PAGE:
Let $f:[a,b] \to \Bbb R $ be a continuous function. Prove that there's a c, $c \in (a,b)$ with the following property: $$\int_a^btf(t)dt=a\int_a^cf(t)dt+b\int_c^bf(t)dt$$ Thanks in advance.


I will use a lemma that I hope you are familiar with. If not, you can try to prove it, it's pretty easy.

Lemma: if $f:[a,b]\to\mathbb{R}$ is continuous then there is a point $c\in (a,b)$ such that $\int_a^b f(x)dx=f(c)(b-a)$.

Alright, now I'll show how to prove your problem. Let $F(x)=\int_a^x f(t)dt$. Since $f$ is continuous we know by the fundamental theorem of calculus that $F'(x)=f(x)$. So now from integration by parts we get:

$\int_a^b tf(t)dt=tF(t)|_a^b-\int_a^b F(t)dt=bF(b)-aF(a)-\int_a^b F(t)dt=bF(b)-F(c)(b-a)=$

$aF(c)+b(F(b)-F(c))=a\int_a^c f(t)dt+b\int_c^b f(t)dt$

I used the lemma I stated and also the trivial facts that $F(a)=0$ and $F(b)-F(c)=\int_c^b f(t)dt$.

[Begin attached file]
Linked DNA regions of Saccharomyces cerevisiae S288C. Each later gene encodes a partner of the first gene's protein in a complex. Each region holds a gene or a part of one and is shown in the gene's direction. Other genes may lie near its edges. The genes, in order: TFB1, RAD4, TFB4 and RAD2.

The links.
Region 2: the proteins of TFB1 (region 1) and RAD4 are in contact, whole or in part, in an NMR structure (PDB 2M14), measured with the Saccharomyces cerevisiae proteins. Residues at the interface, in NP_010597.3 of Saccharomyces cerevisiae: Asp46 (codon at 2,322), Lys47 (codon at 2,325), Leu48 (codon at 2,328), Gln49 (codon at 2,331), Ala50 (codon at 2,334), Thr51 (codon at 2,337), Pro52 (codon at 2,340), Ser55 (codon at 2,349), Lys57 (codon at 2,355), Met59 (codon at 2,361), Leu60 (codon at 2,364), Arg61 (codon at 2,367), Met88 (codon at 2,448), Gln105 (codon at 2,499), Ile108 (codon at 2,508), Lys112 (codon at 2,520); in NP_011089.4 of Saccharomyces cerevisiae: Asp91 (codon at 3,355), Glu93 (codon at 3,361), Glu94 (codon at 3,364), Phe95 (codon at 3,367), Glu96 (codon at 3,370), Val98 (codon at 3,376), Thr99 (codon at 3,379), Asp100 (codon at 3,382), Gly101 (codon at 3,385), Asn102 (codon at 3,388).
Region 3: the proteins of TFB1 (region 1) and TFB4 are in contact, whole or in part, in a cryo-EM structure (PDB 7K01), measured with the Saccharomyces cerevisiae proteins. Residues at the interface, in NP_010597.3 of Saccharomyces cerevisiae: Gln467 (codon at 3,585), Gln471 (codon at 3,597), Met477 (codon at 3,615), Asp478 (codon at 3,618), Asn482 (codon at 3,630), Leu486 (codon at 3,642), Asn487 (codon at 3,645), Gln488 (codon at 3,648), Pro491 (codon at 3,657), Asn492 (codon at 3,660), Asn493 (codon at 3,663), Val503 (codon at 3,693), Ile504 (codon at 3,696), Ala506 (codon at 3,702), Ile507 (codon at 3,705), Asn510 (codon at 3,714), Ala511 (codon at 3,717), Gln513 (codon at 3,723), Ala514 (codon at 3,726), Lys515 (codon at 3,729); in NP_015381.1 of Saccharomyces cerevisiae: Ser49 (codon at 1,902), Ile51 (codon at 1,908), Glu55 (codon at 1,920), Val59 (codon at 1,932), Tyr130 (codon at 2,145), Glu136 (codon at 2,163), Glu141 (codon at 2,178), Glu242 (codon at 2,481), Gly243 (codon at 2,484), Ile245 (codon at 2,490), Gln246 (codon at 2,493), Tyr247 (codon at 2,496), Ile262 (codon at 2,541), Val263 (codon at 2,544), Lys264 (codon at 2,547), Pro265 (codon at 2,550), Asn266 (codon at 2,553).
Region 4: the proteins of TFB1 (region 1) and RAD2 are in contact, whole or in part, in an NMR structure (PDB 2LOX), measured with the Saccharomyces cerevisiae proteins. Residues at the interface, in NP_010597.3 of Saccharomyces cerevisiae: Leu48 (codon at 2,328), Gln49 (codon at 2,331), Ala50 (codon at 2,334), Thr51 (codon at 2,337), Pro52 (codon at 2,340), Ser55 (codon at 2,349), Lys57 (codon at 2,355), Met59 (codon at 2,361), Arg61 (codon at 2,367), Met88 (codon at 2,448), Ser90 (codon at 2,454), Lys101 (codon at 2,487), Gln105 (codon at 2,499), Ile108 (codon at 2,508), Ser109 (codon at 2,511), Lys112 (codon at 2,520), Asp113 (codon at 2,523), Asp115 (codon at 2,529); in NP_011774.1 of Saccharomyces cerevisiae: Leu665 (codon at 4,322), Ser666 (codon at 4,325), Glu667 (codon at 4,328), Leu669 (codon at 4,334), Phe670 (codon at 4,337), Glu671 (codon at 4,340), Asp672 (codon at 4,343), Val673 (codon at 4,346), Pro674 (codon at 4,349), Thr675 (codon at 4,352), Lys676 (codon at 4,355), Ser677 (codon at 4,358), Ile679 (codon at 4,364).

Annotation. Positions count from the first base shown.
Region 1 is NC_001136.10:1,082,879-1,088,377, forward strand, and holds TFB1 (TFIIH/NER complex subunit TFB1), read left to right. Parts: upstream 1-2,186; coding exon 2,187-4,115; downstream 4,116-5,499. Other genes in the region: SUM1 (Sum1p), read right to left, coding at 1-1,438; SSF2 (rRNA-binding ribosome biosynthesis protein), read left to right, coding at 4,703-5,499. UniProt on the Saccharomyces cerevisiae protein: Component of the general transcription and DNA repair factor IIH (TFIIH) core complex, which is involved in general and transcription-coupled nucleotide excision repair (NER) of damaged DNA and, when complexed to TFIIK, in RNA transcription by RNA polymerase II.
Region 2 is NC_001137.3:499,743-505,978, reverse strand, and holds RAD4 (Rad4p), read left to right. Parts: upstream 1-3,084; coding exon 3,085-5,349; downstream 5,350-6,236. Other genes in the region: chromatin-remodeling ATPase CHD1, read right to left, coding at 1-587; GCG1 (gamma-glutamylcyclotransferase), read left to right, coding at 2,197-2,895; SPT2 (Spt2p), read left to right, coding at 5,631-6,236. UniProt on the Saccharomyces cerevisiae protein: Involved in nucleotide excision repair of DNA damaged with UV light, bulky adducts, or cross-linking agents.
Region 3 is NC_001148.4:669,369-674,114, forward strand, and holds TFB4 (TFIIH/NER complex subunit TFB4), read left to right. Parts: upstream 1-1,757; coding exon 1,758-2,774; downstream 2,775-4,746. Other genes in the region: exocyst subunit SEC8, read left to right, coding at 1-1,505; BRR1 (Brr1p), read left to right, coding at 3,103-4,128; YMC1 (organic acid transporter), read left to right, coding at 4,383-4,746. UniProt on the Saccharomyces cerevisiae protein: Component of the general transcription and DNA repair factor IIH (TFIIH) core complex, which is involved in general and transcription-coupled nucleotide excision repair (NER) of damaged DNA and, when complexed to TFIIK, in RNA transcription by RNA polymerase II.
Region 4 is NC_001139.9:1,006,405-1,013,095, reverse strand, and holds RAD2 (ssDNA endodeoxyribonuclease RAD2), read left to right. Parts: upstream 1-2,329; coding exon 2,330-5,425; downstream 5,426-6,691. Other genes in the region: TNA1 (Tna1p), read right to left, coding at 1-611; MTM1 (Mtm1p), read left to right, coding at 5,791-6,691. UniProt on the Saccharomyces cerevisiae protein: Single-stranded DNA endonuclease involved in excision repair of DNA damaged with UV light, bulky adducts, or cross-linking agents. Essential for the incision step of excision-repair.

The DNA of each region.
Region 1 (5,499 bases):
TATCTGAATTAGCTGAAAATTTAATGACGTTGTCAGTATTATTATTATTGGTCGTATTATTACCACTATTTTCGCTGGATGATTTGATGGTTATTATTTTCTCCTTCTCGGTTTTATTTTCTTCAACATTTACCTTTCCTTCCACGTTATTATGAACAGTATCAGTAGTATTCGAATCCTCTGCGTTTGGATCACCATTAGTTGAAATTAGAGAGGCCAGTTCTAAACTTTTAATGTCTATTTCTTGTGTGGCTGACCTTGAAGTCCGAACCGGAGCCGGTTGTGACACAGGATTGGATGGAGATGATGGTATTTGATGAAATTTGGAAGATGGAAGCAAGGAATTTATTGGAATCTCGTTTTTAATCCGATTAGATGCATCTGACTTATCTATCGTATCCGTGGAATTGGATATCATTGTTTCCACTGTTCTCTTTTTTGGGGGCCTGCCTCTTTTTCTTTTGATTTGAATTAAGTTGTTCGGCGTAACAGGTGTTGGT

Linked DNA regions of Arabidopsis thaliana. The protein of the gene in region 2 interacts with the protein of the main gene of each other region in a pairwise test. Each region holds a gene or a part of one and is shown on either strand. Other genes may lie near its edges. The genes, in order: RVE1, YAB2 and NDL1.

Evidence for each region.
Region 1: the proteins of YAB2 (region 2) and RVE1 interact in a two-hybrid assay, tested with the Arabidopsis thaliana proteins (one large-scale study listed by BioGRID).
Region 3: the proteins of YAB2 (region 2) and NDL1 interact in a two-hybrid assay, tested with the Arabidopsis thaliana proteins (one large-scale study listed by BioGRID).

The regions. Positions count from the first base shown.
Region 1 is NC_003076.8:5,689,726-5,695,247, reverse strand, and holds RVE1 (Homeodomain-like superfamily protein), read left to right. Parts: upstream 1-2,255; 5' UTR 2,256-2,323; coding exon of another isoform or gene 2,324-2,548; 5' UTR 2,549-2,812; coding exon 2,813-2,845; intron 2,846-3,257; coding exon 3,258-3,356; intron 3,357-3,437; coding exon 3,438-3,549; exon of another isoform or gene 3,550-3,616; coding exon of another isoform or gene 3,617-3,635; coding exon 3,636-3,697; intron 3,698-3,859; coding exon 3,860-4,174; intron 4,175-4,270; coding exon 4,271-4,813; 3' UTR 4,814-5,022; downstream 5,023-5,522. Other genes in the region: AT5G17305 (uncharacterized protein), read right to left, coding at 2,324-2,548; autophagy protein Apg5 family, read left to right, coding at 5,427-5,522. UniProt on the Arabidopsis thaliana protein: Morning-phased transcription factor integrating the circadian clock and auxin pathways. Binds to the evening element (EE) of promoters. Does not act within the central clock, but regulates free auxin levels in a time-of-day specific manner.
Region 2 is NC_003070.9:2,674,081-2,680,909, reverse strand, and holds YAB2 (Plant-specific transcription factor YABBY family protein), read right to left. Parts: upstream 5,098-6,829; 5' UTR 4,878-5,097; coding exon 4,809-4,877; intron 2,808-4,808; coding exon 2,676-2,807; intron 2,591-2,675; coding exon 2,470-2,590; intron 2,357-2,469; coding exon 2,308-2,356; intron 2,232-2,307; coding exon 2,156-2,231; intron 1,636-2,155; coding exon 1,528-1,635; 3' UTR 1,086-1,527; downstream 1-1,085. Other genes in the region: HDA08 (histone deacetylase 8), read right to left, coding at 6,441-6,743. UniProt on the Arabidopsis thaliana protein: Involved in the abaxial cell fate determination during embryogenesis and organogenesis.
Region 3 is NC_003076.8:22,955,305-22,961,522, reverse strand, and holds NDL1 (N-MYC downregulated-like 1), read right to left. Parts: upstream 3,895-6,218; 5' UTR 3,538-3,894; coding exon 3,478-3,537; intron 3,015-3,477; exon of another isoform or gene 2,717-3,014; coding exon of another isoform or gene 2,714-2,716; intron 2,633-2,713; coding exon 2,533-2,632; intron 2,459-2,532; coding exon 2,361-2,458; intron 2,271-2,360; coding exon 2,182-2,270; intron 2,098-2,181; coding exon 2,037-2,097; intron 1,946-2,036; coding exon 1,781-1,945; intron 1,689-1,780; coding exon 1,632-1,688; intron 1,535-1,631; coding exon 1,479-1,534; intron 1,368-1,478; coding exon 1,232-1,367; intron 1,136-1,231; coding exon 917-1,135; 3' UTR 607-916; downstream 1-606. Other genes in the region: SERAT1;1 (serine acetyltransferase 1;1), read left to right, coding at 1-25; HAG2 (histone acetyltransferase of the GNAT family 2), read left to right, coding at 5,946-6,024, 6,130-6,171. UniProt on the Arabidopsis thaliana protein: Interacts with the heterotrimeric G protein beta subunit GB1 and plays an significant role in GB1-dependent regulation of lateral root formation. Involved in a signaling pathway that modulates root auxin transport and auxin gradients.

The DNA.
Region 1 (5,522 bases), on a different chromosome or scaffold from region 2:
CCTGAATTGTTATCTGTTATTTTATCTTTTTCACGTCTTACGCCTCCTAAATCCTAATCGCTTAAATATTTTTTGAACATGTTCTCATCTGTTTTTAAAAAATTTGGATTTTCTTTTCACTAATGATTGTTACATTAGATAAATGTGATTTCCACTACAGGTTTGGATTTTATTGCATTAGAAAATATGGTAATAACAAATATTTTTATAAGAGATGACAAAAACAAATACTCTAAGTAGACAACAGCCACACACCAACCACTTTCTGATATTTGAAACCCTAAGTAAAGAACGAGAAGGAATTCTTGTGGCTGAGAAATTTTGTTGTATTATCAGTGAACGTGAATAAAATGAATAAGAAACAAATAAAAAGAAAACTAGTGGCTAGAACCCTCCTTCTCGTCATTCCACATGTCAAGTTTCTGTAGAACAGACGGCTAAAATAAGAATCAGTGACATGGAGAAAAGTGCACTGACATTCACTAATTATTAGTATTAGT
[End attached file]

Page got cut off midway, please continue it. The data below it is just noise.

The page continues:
We know that $$a\int_a^bf(t)dt=\int_a^baf(t)dt < \int_a^btf(t)dt < \int_a^bbf(t)dt = b\int_a^bf(t)dt.$$

Let $F(x)= a\int_a^xf(t)dt+b\int_x^bf(t)dt$ for $x\in [a,b]$. Note that $F(a)=b\int_a^bf(t)dt$, $F(b)=a\int_a^bf(t)dt$, and $F(x)$ is continuous. Therefore, by IVT, there exists some $c$ such that $a<c<b$ and $F(c)=\int_a^btf(t)dt.$


Your Answer

By clicking “Post Your Answer”, you agree to our terms of service, privacy policy and cookie policy

Not the answer you're looking for? Browse other questions tagged or ask your own question.